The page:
Dustin, I just pretty thoroughly disagree with you about whether Twitter is fair game for reposting. Prominent industry figures saying something in writing in public is pretty much the definition of fair game. It’s no more taking things out of context to quote from it, and I no more need to ask permission to quote from it, than would be the case for someone’s public blog or public letters column or public webcomic or public anything. I say all of this with the utmost respect for you, Hanawalt, Collardey, and Quitely alike.

With regards to your specific complaint that it gives comics’ He-Man Woman Haters’ Club another chance to opine, yes, that’s true, and yes, that’s bummed me out in the past, but in the end I decided it’s more important to make those people uncomfortable by bringing valid objections to the depiction or treatment of women to their attention than to allow THEM to make ME so uncomfortable that I no longer do so.

I know you like most of my writing, so please do trust me when I say that I give much, much less than a shit about how many hits anything I do generates. Over here I have no way of tracking it anyway, and at my own blog I don’t check. I write about what I write about because I think it’s interesting, and over here I consider whether I think the Robot 6 audience will get anything out of it/”needs to hear/know” something. That’s it.

I agree with you that it’s “fair game,” I just think it’s a crass way to do it. And by composing it as a series of sentences, it presents things as being much more thought out and purposefully presented than they’re intended. Or rather, than I’m GUESSing they’re intended. Does that make sense? Like, the Erik Larsen thing yesterday makes him look like a moron. But it’s not like he wrote “an open letter about what I think of webcomics.” And a lot of these things are in reply to other people, and thus are part of that conversation or a continuing relationship with that person. For instance, if I was talking to you on Twitter about Wizard, I would phrase things differently because we’ve talked about that before, and/or have our own relationships with Wizard, etc.

To be clear, I am your fan; I just disagree with this practice. It seems like putting the cart in front of the horse, in terms of creating a story or topic for discussion. But I do apologize for implying that you were trying to just jack up your hits or whatever. It just reminds me of some worst practices by other comics bloggers that I find repugnant. Unfair to lump you in with them out of hand.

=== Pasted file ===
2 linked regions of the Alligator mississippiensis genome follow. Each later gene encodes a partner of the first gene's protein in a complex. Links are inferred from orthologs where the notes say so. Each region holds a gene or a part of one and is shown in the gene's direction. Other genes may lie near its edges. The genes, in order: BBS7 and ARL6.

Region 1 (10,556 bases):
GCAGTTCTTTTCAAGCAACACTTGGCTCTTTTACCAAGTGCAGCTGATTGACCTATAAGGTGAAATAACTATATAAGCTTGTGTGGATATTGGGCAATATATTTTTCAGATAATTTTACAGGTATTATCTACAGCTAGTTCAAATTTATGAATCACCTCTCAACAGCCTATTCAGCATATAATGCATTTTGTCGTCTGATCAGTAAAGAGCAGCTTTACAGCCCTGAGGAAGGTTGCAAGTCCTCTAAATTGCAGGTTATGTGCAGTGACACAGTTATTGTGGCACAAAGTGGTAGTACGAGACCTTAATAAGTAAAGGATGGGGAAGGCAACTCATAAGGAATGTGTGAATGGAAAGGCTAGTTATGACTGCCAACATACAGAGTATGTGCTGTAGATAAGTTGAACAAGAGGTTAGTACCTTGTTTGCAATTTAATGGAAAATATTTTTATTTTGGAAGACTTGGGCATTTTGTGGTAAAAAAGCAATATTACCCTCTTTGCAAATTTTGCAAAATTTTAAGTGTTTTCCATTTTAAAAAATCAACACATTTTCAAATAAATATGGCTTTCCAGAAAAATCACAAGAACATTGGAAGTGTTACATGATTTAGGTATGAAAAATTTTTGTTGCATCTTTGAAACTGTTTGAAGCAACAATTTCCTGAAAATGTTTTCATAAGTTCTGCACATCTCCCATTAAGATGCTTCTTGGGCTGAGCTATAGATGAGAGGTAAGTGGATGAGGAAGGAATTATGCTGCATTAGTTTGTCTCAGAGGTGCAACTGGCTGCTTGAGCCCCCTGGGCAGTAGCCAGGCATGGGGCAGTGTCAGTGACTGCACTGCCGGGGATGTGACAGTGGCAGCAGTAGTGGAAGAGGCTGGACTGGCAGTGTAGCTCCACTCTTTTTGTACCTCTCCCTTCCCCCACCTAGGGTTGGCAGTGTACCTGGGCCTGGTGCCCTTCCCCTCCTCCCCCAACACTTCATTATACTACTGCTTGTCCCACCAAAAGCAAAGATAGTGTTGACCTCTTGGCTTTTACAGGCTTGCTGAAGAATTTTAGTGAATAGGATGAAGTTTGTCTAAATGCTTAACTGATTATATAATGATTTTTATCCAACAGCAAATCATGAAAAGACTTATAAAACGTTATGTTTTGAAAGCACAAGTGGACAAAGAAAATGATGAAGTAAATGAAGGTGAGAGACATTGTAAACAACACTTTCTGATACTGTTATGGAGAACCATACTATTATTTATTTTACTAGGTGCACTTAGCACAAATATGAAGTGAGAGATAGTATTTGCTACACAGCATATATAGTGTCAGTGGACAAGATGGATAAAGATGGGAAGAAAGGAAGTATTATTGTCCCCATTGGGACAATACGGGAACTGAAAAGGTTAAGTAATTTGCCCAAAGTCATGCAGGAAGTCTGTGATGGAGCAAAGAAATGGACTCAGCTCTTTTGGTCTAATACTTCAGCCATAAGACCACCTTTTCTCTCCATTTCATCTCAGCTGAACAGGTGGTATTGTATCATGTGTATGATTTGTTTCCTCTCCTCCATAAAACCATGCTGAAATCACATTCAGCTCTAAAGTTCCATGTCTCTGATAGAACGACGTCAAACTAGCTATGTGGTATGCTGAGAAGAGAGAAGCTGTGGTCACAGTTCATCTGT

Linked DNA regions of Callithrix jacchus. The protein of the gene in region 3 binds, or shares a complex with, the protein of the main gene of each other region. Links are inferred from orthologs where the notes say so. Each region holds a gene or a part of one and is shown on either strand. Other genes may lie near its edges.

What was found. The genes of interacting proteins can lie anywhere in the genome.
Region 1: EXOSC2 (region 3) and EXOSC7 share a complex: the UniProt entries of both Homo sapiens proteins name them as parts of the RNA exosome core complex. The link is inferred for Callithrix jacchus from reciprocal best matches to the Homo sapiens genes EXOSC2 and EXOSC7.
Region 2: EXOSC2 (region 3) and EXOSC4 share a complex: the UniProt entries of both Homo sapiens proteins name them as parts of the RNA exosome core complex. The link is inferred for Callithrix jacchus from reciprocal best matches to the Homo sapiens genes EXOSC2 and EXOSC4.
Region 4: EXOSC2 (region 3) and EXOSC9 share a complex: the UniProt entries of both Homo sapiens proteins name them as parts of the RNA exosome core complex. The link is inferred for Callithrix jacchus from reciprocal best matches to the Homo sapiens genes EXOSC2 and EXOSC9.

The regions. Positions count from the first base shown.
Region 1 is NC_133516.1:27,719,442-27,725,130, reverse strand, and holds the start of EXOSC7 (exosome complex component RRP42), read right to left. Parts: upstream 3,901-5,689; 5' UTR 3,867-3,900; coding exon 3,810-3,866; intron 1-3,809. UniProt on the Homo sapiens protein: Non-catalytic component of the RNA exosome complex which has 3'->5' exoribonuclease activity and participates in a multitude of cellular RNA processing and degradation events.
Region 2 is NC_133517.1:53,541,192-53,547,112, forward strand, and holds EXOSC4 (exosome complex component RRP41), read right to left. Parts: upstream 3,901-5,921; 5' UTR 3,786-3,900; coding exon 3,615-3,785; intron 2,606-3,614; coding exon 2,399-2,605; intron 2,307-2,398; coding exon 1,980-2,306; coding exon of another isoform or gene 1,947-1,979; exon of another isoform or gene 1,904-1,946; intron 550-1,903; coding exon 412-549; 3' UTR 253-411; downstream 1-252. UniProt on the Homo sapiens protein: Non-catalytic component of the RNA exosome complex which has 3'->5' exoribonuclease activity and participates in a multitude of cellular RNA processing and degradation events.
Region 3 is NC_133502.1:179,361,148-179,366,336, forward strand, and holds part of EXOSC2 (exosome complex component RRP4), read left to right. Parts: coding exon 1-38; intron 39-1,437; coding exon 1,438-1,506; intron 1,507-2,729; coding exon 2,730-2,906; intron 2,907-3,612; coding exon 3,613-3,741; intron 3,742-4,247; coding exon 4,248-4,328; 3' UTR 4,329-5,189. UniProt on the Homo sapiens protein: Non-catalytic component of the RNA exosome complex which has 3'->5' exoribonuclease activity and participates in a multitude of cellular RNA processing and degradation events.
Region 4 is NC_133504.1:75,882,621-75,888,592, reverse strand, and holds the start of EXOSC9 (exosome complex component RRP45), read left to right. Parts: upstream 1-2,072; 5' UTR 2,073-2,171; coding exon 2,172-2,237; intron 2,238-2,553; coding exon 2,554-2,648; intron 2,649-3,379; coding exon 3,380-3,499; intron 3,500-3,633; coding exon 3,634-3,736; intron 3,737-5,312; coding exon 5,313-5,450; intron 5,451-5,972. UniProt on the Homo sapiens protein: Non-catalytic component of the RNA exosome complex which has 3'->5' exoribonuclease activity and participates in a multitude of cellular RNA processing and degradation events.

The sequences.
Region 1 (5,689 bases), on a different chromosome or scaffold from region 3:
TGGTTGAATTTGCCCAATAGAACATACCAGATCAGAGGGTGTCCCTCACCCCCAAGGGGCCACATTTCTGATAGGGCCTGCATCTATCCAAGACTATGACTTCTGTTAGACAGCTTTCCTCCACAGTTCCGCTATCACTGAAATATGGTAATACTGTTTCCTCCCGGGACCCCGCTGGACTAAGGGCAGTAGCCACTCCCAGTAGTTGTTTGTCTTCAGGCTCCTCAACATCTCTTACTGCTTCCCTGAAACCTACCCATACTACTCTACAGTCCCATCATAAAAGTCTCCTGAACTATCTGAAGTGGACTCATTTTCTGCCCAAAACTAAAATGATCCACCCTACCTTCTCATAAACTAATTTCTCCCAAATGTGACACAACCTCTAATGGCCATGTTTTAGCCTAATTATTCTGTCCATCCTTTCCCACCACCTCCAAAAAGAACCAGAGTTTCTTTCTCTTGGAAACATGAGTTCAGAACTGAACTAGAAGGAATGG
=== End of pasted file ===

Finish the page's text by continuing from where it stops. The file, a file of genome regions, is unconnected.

Sean T. Collins

April 8, 2011 at 11:07 am

There’s not even any reason to apologize, man, I know where you’re coming from and I’m not taking offense. And you know, in retrospect I should have said “…on Twitter” at the end of the attribution, besides just linking to it. I don’t think putting two consecutive tweets next to each other is funking with anything in undue fashion, for whatever that’s worth–they ARE “a series of sentences,” as you put it. Granted, I’m not putting them line by line like Twitter would, but this isn’t Twitter, it’s a blog, and I don’t think rejiggering the format is inappropriate any more than, say, excerpting a passage from a longer article is inappropriate. But I could have done more to note that it was written on Twitter–saying that gives people some additional context as to how the statements were initially presented. I usually do do that (I did with Larsen); dunno why I didn’t here.

I guess maybe, the more I think about it, the real heart of my objection is the reformatting out of context. Definitely Twitter is public. AND someone like me, who uses Twitter not only as a mindless distraction but as a tool to enlarge my audience, is being disingenuous to act offended that these sorts of things happen. But I do think in our current media world, something said on Twitter exists in a Twitterish context. Reformatting into paragraphs changes the tone of a statement. Same as when you list song lyrics, you add in the line breaks because the line breaks MEAN something, they’re a part of the statement. Mick Jagger didn’t say, “I was born in a crossfire hurricane. And I howled at my ma in the driving rain, but it’s all right now, in fact, it’s a gas.” It exists in a particular context that is important to the statement’s meaning.

It’s totally public though. But it invites sensationalism to pull them out of context, format them as paragraphs, and present them for comment in a different context.

I do agree on the “let’s have this talk again” thing, in regards to rehashing old, unsettled ugliness, in terms of how awful any conversation involving the idea of WOMEN seems to get lately (or ever, on the comics internet). I think they’re important conversations to have, even if we (and me) usually fail at them.

You guys are totally getting my hard-on going for MoCCA panels tomorrow.

I like the last comment, alot.